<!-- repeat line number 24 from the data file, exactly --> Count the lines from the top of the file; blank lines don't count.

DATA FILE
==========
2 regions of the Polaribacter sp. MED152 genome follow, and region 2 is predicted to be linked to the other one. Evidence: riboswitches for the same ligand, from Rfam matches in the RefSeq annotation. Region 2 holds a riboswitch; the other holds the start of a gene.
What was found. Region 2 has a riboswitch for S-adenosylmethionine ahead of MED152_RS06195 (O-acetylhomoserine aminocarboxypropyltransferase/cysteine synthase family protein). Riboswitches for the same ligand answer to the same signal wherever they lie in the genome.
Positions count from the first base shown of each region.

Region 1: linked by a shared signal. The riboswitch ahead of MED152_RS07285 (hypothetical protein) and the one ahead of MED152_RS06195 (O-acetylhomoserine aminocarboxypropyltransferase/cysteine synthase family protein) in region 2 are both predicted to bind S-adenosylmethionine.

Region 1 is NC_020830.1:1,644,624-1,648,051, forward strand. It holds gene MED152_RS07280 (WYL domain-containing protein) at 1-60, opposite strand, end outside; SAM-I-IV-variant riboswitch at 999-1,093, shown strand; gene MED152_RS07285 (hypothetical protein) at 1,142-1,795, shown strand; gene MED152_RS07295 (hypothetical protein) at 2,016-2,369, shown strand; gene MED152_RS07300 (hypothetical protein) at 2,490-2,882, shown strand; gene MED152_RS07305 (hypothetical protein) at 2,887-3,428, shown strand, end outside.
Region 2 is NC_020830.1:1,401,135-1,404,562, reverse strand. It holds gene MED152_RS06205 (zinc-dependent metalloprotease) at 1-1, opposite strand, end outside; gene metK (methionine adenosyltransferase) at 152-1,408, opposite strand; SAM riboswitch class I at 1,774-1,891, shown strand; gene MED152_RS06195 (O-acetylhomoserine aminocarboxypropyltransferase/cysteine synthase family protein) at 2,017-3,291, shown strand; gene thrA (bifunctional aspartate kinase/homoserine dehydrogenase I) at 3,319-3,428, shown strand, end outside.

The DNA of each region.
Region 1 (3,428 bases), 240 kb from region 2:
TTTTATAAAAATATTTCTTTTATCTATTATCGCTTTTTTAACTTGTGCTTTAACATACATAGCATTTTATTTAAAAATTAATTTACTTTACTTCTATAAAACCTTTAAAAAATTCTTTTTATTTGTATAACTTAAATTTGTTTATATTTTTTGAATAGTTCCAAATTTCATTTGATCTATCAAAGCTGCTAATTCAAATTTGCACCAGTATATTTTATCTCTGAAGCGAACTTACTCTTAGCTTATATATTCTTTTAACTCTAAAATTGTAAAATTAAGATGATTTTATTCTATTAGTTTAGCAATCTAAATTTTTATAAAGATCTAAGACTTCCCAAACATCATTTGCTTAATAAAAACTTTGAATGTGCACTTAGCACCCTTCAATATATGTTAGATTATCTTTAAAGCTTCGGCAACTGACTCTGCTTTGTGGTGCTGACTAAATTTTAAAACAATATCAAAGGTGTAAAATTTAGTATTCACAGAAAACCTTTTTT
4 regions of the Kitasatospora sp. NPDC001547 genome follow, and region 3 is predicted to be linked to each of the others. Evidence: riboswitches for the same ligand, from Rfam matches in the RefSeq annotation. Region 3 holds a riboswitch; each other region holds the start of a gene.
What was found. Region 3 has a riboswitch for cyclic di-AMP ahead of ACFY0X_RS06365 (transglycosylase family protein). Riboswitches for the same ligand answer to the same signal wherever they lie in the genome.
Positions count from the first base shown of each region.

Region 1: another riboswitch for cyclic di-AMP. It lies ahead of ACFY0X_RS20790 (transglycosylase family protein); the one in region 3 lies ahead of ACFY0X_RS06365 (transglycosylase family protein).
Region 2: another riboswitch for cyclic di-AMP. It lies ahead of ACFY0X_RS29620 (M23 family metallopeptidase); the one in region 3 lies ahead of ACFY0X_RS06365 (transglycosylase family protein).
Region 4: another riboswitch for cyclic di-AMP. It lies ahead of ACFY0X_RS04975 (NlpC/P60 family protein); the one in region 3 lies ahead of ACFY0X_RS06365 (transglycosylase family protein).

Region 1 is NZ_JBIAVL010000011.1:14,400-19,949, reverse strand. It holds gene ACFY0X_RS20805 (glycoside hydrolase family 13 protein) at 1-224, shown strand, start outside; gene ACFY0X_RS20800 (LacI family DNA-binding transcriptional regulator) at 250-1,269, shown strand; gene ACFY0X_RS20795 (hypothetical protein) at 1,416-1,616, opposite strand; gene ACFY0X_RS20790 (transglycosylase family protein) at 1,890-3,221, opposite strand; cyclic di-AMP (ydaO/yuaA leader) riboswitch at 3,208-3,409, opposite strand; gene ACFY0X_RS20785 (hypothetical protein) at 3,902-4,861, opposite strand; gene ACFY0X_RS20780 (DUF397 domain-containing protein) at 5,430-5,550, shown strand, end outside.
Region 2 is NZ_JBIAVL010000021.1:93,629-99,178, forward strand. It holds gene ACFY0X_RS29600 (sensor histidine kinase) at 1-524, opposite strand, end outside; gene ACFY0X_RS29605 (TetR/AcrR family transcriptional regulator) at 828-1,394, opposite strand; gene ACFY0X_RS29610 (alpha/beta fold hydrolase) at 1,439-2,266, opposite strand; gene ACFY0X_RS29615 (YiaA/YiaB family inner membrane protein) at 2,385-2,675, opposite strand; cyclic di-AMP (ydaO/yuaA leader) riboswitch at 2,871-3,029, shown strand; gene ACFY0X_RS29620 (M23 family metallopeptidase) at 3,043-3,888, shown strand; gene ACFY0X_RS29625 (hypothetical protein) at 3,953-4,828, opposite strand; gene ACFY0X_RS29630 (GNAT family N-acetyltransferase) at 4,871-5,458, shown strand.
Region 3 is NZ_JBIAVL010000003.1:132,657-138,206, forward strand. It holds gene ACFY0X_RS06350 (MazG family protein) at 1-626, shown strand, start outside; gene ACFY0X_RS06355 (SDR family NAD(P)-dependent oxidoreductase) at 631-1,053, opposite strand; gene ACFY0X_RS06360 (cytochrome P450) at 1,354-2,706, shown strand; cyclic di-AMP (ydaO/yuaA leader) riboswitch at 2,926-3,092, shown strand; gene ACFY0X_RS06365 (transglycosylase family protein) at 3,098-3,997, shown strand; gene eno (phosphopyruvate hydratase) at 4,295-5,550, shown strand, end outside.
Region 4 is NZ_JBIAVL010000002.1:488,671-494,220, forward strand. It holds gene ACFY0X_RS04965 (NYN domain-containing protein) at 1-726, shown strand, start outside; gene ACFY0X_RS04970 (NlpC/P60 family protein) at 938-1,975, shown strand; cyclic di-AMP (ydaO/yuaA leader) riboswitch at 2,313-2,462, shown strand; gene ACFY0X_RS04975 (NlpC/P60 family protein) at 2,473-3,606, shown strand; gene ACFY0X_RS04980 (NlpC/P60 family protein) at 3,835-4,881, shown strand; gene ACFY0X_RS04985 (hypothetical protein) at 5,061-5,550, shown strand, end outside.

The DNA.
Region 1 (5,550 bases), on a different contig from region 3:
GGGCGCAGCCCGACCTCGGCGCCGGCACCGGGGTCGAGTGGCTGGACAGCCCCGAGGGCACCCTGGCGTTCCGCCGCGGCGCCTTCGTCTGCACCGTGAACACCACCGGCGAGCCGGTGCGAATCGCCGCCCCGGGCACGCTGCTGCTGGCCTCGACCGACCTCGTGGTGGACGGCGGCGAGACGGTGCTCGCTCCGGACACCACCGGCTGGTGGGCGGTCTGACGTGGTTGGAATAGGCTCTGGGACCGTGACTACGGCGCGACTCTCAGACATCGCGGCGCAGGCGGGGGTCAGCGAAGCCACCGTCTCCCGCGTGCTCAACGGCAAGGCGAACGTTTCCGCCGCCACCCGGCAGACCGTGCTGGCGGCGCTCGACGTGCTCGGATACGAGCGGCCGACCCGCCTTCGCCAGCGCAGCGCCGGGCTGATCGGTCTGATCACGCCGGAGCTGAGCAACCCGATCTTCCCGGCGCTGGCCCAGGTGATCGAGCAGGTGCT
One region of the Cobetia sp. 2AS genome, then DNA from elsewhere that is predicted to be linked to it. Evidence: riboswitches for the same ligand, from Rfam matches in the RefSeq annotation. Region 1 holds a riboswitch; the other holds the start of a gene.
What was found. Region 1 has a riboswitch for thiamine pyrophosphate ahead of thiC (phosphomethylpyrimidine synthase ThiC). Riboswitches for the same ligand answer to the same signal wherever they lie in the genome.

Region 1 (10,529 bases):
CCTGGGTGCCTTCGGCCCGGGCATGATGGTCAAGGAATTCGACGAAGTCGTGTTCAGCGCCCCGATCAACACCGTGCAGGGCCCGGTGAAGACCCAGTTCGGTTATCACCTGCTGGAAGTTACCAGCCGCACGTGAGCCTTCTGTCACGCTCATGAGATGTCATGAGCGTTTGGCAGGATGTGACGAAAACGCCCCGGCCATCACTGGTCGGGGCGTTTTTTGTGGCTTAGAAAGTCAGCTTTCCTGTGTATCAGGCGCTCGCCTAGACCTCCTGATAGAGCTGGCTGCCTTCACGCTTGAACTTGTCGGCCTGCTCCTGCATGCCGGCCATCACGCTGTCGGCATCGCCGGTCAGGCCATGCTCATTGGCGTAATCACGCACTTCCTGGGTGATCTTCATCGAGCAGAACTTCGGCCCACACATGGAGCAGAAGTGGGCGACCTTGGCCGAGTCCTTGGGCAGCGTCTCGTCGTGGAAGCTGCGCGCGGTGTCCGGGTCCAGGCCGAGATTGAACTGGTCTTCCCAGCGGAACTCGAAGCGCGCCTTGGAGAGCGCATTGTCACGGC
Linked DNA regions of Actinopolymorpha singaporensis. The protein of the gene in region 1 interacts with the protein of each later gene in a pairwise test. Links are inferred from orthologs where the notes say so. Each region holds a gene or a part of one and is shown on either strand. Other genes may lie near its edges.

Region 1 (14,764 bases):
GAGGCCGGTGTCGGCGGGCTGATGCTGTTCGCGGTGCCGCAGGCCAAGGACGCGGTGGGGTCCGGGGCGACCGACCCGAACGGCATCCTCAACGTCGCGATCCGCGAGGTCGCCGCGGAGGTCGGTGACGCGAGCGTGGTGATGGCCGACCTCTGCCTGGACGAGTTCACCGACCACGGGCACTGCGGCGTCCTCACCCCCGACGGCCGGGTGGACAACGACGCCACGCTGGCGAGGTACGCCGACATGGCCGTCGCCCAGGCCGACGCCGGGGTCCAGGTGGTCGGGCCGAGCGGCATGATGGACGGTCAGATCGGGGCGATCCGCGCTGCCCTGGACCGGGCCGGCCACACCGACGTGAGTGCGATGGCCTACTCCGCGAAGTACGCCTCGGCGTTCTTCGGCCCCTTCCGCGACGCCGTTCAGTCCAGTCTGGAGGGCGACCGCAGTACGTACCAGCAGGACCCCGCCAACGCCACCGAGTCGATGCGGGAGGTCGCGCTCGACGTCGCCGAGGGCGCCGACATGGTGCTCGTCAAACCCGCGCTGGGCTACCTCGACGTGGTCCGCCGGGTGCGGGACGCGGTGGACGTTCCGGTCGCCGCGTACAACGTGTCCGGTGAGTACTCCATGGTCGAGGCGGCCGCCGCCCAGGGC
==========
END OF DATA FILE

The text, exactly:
What was found. Region 1 has a riboswitch for thiamine pyrophosphate ahead of thiC (phosphomethylpyrimidine synthase ThiC). Riboswitches for the same ligand answer to the same signal wherever they lie in the genome.